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Philippines abandons land distribution to poor farmers

Critics accuse government of bowing to rich landlords

<p>Protesters vented their anger during protests in the Philippines capital. (Photo by Vincnent Go)</p>

Protesters vented their anger during protests in the Philippines capital. (Photo by Vincnent Go)

  • Joe Torres, Manila
  • Philippines
  • June 30, 2014
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The Philippines on Monday ended 26 years of agrarian reform with critics claiming the government had failed to redistribute land to many poor farmers as promised.

Agrarian Reform Secretary Virgilio de los Reyes admitted that the government had still not distributed 8,410 landholdings covering 78,303 hectares of land to farmers before the June 30 deadline.

He blamed the program’s failings on "complications" in his department's database, bureaucracy, missing land titles, incomplete addresses and incorrect classification of land.

Thousands of farmers marched in Manila to condemn what they described as a "bogus" program that violated the rights of farmers and killed some 664 peasants who were fighting for their land.

Peasant groups said the Comprehensive Agrarian Reform Program or CARP had been a failure with many wealthy landlords evading the redistribution of their estates.

“[CARP has been a] brazen deception because it merely replaced the feudal land rent and offered an opportunity to confiscate and cancel certificates of land transfer under the guise of so-called development, tourism, and other land-use conversion projects," said Rafael Mariano, chairman of the Peasant Movement of the Philippines.

He cited the case of Hacienda Luisita, a landholding owned by the family of President Benigno Aquino where peasants were offered stocks to a corporation that manages the estate.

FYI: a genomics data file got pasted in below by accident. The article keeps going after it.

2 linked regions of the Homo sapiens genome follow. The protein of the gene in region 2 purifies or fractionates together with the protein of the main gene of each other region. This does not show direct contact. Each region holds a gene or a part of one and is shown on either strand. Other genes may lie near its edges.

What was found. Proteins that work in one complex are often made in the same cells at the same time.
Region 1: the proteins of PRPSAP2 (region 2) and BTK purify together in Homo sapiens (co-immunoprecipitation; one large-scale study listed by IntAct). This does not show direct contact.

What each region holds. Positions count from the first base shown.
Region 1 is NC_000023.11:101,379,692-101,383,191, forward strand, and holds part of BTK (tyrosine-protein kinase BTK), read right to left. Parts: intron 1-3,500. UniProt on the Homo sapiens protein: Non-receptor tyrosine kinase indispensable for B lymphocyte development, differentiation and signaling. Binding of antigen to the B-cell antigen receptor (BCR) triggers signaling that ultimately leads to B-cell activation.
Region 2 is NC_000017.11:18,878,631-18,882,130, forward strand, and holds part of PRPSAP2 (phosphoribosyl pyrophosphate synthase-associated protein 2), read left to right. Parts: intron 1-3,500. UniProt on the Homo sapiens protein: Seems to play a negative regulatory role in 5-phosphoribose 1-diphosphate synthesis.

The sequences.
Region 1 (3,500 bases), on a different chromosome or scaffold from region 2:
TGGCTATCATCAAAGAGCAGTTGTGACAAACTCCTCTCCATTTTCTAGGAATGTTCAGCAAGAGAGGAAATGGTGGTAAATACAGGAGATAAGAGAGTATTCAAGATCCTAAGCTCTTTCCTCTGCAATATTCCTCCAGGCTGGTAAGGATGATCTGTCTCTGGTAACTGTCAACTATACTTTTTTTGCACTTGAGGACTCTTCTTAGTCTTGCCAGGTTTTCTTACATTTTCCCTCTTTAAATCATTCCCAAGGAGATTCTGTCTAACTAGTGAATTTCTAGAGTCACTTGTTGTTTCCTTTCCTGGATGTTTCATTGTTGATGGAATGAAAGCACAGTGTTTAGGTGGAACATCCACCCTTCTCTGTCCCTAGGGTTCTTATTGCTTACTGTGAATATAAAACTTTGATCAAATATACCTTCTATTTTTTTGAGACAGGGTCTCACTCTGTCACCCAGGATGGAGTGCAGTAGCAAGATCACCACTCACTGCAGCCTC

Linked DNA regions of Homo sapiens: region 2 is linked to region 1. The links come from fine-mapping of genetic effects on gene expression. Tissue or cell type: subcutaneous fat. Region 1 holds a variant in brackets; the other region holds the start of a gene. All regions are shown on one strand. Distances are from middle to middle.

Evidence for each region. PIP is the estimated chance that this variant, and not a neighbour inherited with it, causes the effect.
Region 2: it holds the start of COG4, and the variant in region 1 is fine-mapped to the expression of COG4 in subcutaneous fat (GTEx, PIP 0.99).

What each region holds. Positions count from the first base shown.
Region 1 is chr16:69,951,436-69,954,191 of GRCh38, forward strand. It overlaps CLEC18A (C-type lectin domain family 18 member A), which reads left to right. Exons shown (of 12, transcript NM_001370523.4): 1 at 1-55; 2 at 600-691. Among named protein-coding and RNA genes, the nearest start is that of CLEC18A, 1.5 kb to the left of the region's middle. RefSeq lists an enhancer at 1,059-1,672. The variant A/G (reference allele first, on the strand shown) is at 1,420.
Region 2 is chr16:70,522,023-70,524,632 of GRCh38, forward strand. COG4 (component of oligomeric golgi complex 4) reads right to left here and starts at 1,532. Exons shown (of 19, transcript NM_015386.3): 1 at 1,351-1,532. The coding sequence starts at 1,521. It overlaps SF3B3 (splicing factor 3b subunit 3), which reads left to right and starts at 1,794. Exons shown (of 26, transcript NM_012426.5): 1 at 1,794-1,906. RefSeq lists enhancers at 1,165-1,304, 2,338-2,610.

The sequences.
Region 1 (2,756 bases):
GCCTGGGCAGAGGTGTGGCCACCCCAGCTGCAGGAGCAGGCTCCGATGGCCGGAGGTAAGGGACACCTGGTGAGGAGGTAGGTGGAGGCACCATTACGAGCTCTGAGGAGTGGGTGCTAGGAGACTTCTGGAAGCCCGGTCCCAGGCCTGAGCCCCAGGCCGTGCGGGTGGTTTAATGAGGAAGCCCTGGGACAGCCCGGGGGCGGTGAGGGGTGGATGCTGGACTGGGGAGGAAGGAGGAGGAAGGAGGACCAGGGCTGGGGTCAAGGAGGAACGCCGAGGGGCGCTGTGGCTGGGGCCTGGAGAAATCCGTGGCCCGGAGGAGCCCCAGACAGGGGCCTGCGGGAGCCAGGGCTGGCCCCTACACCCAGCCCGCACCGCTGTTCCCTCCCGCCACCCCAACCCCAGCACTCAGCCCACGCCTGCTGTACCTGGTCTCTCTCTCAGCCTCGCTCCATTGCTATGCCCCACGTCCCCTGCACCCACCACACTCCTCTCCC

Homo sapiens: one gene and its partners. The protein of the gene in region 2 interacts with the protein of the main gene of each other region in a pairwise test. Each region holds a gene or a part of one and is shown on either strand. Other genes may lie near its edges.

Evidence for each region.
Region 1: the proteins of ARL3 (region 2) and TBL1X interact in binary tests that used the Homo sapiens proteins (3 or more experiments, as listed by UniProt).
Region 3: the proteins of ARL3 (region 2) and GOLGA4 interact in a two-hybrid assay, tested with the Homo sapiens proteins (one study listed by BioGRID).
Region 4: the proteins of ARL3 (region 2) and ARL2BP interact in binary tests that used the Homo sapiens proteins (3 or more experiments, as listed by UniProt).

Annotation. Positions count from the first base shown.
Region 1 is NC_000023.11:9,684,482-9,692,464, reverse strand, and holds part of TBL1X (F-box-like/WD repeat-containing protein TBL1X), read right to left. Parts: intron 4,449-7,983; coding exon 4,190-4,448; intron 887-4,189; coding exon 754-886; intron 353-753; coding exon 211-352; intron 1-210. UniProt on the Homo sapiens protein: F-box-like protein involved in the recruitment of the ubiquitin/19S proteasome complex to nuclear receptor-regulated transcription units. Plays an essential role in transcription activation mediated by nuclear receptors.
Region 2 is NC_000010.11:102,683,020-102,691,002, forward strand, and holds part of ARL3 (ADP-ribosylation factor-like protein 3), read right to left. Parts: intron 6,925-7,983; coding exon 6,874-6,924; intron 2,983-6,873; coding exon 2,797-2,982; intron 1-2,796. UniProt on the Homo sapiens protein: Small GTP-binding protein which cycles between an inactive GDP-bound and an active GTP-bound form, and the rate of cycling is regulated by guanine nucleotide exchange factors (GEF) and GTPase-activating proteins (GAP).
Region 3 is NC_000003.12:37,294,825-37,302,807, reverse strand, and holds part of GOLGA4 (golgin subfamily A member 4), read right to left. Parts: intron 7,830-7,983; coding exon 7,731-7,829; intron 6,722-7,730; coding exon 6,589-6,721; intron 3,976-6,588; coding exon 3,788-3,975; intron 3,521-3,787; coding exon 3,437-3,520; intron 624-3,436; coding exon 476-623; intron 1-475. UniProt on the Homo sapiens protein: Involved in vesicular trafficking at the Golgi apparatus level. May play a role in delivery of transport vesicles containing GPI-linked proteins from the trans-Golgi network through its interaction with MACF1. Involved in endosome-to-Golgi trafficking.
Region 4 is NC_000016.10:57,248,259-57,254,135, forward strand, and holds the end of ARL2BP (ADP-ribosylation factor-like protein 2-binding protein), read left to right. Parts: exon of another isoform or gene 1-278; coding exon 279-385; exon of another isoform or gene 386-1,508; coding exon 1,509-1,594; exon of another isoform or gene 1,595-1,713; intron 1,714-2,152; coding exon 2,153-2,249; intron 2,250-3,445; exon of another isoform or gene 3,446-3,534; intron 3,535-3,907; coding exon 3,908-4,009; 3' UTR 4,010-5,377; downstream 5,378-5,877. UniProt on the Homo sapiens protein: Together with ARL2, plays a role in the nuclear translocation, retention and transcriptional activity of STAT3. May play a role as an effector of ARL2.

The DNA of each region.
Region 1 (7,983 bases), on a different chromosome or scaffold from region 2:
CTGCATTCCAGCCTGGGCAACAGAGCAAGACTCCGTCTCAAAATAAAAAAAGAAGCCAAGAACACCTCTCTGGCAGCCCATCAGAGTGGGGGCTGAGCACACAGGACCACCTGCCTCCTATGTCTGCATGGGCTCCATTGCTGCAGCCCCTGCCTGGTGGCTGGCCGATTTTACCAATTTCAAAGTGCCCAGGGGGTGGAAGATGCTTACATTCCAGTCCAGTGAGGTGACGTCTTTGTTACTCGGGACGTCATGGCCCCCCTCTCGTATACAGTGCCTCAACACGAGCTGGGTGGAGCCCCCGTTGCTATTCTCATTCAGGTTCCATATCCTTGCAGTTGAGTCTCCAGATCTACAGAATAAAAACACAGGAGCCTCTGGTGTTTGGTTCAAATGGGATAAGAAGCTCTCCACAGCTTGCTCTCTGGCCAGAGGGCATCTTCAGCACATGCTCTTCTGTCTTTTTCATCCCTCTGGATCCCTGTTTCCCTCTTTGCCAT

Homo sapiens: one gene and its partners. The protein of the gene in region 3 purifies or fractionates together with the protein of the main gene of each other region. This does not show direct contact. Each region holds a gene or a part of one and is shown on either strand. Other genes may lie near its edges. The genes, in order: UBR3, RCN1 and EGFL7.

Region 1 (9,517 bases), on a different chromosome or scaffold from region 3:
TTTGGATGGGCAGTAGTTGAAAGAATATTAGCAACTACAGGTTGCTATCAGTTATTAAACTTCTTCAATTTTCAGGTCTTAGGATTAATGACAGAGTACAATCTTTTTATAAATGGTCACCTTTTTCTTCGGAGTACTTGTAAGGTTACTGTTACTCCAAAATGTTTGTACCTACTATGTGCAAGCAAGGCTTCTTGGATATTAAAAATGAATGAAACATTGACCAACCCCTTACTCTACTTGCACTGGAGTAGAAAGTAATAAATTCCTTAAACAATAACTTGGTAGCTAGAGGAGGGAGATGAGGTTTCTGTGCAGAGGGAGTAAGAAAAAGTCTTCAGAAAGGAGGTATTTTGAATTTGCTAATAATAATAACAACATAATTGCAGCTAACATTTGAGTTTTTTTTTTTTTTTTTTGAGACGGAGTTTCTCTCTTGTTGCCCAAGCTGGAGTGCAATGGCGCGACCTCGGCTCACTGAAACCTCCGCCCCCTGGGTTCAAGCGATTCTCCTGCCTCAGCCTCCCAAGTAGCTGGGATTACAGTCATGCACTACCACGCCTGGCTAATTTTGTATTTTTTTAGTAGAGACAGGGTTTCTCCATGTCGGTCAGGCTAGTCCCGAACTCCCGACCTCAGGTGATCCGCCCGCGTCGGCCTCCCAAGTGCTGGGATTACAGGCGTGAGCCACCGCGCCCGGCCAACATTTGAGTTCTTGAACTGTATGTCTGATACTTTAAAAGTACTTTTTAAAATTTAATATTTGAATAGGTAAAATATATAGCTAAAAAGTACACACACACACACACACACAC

"Proponents of CARP should stop giving people false hopes that it would lead to land distribution and breaking up of landlord monopoly," said Mariano.

CARP was enacted into law in 1988 with the return of democracy under the administration of former president Corazon Aquino, mother of incumbent president Benigno Aquino, who urged Congress early this month to pass a law extending the program for two more years.

Congress went on recess without approving the proposal of the president. Congressman Teddy Baguilat, chairman of the Committee on Agrarian Reform in Congress, however, said agrarian reform did not end on Monday.

Based on the government’s own data, there are 8.9 million hectares of private agricultural lands that must be distributed to farmers and landless peasants.

Data from the Peasant Movement of the Philippines show that in the past four years of the Aquino administration, 96 farmers who were demanding for immediate land distribution have been killed while some 568 others became victims of agrarian-related extra-judicial killings.

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